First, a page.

Monthly Archives: December 2013

Today I’m thinking about the Self and the Other, or trying to–Lacan is not the easiest person to read. I’ve never taken a class on philosophy, or even studied much theory, but I find it really interesting and generative. I guess this is practice for finding things to read post-school.

I’m having a lot of anxiety right now over the writing in my thesis that I haven’t done, that I need to do to fill in the spaces that keep it from being a whole book, not just a collection of things thinking from the same brain. There are plenty of people who dislike the so-called ‘project’ books coming out of MFA programs, and while I agree that framed/narrative-based poetry books don’t always NEED to be so structured, that’s also my favorite kind of poetry book to read–when it’s written that way because the writing demands it. I tend to be that kind of writer, thinking about the whole of the book, as I tend to read poetry books that way. I read an interview recently with an old professor of mine in which he declared you can always read any book of poetry in any order, and I winced. I mean, of course you can. But at least the first time through, why not spend some time working through the structure that was so carefully put together for the reader’s benefit?

All this to say I’m working on thinking today.


I woke up this morning to little scrambling noises coming from somewhere in the ceiling vicinity, and now our whole apartment smells like skunk. I’ve been carrying a scented candle with me from room to room.

I’ve been reading the various articles and comments on the recent HTMLGiant controversy, despite my vow to never read a comments section ever again. I saw Leigh Stein’s post first, and I didn’t feel a need to go back and read Garett Strickland’s original post. After reading Leigh Stein, I had thoughts like, Sounds familiar and This again. Then someone else linked to Dena Rash Guzman’s post on Luna Luna, a bit longer and angrier, more of a call for change, and I did go back into The Internet and read Strickland’s original post, “The Zambreno Doll.” I even read every single comment. I don’t think it’s necessary for me to keep explaining what was wrong with Strickland’s post, since I agree with both Stein and Guzman, but I do feel like saying something.

In the comment section that Strickland involved himself in, he repeatedly objected to being called a misogynist. He saw nothing wrong with the way that he had rendered Kate Zambreno in a public sphere, because he didn’t hate all women, just one woman. He was not, in that moment, dehumanizing all women, just one woman. I’m reminded of another open letter I read less than two months ago, published in the school newspaper here at UA: “An open letter to the boys of the street,” by Amanda Moore. Every time a woman walks down the street and gets dehumanized by a catcall, the catcaller isn’t targeting every woman, but the impulse and the presumption and the comfort with which the threat is made comes from a culture wherein it’s normal for men to make women feel unsafe in public places. And women, too often, walk on silently, because we’ve been taught to avoid confrontation.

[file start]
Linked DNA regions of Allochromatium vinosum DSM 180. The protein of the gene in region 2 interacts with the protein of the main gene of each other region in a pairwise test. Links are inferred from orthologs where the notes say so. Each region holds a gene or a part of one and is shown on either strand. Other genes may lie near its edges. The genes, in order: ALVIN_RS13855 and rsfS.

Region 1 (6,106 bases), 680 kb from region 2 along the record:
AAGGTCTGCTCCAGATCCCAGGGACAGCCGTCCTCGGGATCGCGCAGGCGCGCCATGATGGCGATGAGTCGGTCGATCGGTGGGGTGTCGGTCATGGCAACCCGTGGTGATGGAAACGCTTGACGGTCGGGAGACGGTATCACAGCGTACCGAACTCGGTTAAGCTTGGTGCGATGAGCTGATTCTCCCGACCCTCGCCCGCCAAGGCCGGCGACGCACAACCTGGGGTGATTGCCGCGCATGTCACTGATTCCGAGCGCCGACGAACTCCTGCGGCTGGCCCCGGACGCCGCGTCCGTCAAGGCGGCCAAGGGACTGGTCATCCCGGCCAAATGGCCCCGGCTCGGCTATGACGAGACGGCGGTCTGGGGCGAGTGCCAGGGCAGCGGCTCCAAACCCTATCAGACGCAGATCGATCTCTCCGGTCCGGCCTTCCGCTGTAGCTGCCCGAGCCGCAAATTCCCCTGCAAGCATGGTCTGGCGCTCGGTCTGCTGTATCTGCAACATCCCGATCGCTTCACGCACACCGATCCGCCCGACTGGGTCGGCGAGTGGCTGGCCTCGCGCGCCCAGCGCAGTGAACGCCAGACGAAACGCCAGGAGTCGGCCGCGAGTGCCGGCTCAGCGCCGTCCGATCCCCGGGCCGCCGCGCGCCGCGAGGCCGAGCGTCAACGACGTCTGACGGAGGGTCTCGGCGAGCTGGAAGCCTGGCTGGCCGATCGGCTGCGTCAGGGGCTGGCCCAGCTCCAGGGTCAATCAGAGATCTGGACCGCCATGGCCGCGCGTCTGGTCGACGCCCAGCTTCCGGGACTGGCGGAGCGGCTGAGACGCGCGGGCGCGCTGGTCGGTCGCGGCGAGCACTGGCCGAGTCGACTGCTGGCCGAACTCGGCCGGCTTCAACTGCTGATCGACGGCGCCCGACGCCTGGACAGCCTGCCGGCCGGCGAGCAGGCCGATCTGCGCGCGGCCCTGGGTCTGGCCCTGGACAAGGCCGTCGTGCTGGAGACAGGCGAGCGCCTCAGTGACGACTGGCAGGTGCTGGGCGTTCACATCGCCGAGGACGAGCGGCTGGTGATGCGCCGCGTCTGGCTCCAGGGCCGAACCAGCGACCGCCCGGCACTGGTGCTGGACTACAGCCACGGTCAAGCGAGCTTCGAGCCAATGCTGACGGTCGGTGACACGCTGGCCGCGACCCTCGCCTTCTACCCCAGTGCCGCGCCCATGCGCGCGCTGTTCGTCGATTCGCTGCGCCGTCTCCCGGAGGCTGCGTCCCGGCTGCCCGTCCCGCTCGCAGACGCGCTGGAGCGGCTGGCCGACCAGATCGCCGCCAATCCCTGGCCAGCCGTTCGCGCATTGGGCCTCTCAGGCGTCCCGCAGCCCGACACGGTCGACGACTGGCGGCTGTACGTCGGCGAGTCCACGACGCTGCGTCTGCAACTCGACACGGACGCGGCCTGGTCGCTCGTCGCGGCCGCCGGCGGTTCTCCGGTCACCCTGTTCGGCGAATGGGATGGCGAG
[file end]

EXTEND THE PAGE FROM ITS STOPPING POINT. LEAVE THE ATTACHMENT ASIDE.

I initially backed away from Stein’s post in a similar way, shrugging the half-smile I gave two days ago to the middle-aged man who pulled up next to my bike and rolled his window down to leer at me and ask about the temperature. Strangers apparently get to call me darling and sweetie. The name sweetie gets pulled out as a term of condescension in arguments, as though to name someone as feminine is to name them as lesser (yeah, I watch the Real Housewives). I can’t even get into the ways in which I’ve been disrespected by male students, but.

Strickland is upset because having to ask to enter a conversation humiliated him, because he feels targeted due to his gender—welcome to the fucking club. I’ve been conditioned to apologize. I know the value in apology. Apologizing often helps continue a conversation, and it helps the apologizer reconsider their past and future actions. Strickland refuses to see what’s wrong with his actions, saying he would only apologize if “it hurt her feelings — in particular if she told me so”—in this I hear the boy on the street making the catcall, not because he actually thinks it will lead to anything, but because he’s looking to observe and take pleasure in some fear and humiliation.

Also LH:

It is a way of saying, I want you, too, to have this experience, so that we are more alike, so that we are closer, bound together, sharing a point of view–so that we are “coming from the same place.” It is possible to be homesick in one’s own neighborhood.

Every family has its own collection of stories, but not every family has someone to tell them.

– Lynn Hejinian

And/or, my thesis. I keep coming across these lines that would be great epigraphs, if only I were more into epigraphs. I’d prefer a cleaner sort of approach for this project–the reader coming to meet the poem on the page as if it were a photograph. No context but the title, and the rest of the book.

B and I are finally back from a Thanksgiving trip to New Jersey, full of pizza and sushi and barely any poetry at all. I’ve always had trouble focusing at home, so it’s good to be back. Also, I get this kind of greeting in Tuscaloosa:


How is the year going by so fast? I feel like I’ve only just gotten started on my thesis, but it’s almost 2014, the Great Deadline, the Year That Used to Seem So Far Away. I feel like all I do these days is sit around and sigh about the future.